Why are some rivers good for sea trout while others are not?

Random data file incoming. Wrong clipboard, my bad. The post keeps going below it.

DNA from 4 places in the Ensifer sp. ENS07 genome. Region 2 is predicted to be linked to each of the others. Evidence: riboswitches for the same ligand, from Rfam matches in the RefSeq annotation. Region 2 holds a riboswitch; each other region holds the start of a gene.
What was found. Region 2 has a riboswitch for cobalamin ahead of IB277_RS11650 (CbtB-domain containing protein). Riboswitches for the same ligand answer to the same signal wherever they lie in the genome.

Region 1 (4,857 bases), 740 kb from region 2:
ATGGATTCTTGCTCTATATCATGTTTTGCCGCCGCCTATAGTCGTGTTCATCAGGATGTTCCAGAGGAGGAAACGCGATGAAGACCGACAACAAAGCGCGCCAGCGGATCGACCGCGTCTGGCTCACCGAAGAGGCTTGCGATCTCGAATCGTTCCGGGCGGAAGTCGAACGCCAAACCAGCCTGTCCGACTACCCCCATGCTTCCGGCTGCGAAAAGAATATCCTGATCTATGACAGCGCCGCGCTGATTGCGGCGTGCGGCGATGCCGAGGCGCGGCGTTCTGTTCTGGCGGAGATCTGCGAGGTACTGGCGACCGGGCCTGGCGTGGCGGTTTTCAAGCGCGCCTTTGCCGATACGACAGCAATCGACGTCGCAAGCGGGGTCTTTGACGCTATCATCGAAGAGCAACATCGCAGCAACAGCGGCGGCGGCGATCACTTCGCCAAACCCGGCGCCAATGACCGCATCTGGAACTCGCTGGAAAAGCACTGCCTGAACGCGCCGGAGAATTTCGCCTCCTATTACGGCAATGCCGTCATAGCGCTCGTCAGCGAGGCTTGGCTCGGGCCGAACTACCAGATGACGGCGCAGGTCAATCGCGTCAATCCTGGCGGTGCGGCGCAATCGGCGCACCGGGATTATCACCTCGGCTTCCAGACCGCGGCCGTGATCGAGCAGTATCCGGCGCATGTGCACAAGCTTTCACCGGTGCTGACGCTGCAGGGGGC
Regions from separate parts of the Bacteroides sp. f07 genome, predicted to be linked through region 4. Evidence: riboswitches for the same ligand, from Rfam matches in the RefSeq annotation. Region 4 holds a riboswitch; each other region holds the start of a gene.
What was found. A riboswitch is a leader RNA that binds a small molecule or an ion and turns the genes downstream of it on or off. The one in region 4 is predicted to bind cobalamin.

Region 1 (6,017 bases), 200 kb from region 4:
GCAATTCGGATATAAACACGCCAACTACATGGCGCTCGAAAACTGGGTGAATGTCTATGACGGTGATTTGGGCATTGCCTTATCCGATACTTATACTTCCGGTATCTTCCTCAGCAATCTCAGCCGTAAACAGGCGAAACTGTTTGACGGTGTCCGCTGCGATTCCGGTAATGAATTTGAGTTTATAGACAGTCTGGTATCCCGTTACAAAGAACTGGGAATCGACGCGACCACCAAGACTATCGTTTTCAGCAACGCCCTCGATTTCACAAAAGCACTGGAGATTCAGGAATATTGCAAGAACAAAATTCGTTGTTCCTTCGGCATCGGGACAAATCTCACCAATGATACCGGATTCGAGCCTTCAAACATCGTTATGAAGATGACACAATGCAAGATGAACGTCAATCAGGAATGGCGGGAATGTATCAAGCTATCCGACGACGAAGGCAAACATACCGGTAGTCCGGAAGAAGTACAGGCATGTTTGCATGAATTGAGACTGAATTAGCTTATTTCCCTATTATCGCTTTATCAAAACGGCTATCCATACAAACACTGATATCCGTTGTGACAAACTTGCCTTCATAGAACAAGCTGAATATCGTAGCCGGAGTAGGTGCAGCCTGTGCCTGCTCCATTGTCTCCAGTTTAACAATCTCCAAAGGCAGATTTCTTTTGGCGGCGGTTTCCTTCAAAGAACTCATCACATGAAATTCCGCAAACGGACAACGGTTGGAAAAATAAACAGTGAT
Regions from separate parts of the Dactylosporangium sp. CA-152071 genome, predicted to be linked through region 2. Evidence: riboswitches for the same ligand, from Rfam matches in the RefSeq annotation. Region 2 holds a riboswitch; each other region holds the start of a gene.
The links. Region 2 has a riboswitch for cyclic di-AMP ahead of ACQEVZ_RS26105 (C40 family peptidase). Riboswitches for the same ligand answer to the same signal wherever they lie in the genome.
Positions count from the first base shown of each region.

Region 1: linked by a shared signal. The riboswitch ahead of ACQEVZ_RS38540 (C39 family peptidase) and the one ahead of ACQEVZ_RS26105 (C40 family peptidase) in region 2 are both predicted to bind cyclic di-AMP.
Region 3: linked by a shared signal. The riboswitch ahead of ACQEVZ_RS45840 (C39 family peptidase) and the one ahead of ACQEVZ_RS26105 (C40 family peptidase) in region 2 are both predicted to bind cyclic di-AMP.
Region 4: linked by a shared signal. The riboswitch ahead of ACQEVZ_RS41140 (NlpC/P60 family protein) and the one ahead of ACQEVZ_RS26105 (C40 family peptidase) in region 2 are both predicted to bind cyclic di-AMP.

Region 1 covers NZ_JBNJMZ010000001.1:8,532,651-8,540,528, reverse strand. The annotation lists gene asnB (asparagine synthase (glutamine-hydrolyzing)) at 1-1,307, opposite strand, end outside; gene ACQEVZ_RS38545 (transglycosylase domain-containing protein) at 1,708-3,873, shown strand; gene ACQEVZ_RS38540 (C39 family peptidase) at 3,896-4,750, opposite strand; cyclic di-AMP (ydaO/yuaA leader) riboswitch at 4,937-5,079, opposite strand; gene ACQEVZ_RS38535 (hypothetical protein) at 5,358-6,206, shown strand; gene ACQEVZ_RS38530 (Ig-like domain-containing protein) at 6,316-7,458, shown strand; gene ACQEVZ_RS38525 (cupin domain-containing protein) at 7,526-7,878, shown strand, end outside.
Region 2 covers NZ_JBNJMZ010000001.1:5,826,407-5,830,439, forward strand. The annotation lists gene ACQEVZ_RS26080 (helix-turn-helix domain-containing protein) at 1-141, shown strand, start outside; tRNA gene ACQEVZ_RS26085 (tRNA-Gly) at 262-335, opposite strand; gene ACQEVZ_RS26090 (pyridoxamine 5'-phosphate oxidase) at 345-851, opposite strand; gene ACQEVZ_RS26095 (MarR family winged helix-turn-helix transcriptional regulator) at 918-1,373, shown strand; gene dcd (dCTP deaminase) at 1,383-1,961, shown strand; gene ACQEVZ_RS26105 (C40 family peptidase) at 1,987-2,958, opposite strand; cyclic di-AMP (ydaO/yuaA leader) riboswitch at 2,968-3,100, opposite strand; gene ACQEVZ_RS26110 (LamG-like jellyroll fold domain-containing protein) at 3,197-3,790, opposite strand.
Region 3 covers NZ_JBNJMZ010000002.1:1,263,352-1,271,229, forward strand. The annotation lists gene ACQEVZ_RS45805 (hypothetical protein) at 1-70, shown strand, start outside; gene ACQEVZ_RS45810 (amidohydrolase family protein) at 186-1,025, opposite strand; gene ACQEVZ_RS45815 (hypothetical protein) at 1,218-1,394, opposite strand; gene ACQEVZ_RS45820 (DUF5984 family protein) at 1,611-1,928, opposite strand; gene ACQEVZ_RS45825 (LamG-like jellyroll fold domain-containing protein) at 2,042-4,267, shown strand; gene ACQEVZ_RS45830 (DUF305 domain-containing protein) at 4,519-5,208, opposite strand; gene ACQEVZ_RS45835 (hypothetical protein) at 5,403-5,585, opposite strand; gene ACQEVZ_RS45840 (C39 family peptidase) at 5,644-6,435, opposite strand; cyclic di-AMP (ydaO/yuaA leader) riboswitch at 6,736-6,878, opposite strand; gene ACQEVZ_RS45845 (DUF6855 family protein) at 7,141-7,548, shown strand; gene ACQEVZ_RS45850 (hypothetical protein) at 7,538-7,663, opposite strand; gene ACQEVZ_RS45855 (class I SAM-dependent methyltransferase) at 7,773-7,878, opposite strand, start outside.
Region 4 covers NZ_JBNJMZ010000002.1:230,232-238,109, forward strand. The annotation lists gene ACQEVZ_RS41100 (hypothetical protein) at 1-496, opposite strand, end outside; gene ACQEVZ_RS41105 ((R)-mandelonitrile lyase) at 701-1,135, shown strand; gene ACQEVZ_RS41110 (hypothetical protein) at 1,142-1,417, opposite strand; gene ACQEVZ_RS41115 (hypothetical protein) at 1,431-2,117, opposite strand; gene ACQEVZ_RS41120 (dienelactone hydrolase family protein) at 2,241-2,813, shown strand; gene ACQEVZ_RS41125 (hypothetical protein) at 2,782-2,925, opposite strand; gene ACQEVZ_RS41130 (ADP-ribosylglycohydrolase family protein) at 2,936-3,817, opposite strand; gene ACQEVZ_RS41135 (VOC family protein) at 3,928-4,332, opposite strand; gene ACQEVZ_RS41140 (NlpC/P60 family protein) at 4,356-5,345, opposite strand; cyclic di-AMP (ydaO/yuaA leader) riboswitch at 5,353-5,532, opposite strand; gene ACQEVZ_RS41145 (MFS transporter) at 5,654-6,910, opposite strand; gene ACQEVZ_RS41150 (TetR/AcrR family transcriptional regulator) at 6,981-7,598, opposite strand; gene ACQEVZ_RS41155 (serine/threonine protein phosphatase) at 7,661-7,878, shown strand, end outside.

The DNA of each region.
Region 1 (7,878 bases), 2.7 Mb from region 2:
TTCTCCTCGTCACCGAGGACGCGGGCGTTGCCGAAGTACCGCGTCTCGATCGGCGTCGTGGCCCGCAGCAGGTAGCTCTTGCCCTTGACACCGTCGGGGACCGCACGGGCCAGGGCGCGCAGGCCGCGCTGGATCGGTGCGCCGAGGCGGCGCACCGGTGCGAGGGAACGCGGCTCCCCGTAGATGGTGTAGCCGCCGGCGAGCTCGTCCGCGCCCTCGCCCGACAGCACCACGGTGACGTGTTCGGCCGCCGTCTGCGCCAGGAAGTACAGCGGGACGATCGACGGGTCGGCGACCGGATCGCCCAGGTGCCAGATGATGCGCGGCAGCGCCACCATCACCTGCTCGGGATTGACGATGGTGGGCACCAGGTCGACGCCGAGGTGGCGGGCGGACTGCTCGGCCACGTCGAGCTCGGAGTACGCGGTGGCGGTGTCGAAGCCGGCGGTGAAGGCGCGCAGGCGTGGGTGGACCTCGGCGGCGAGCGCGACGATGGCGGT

Sea trout probably occur in every river where there is access to and from the sea. Their relative abundance in each seems to be linked with a balance of advantages and disadvantages of the various traits that the local trout may adopt. Intuitively, richer, slower-flowing rivers should favour freshwater residence; low-nutrient, spatey rivers should favour sea trout. However, it isn’t that simple. The overall production of sea trout smolts may be greater in richer rivers than in poor ones, although a smaller proportion of the juvenile trout may migrate to the sea from rich rivers. Variation in marine conditions also must be taken into account. If growth and survival levels for sea trout at sea are persistently low, the anadromous trait may be a poorer option than one of freshwater residence and will be selected against. On the other hand, if the post-smolts encounter rich marine feeding and grow big, the returning females carrying many eggs, the sea trout fraction may flourish.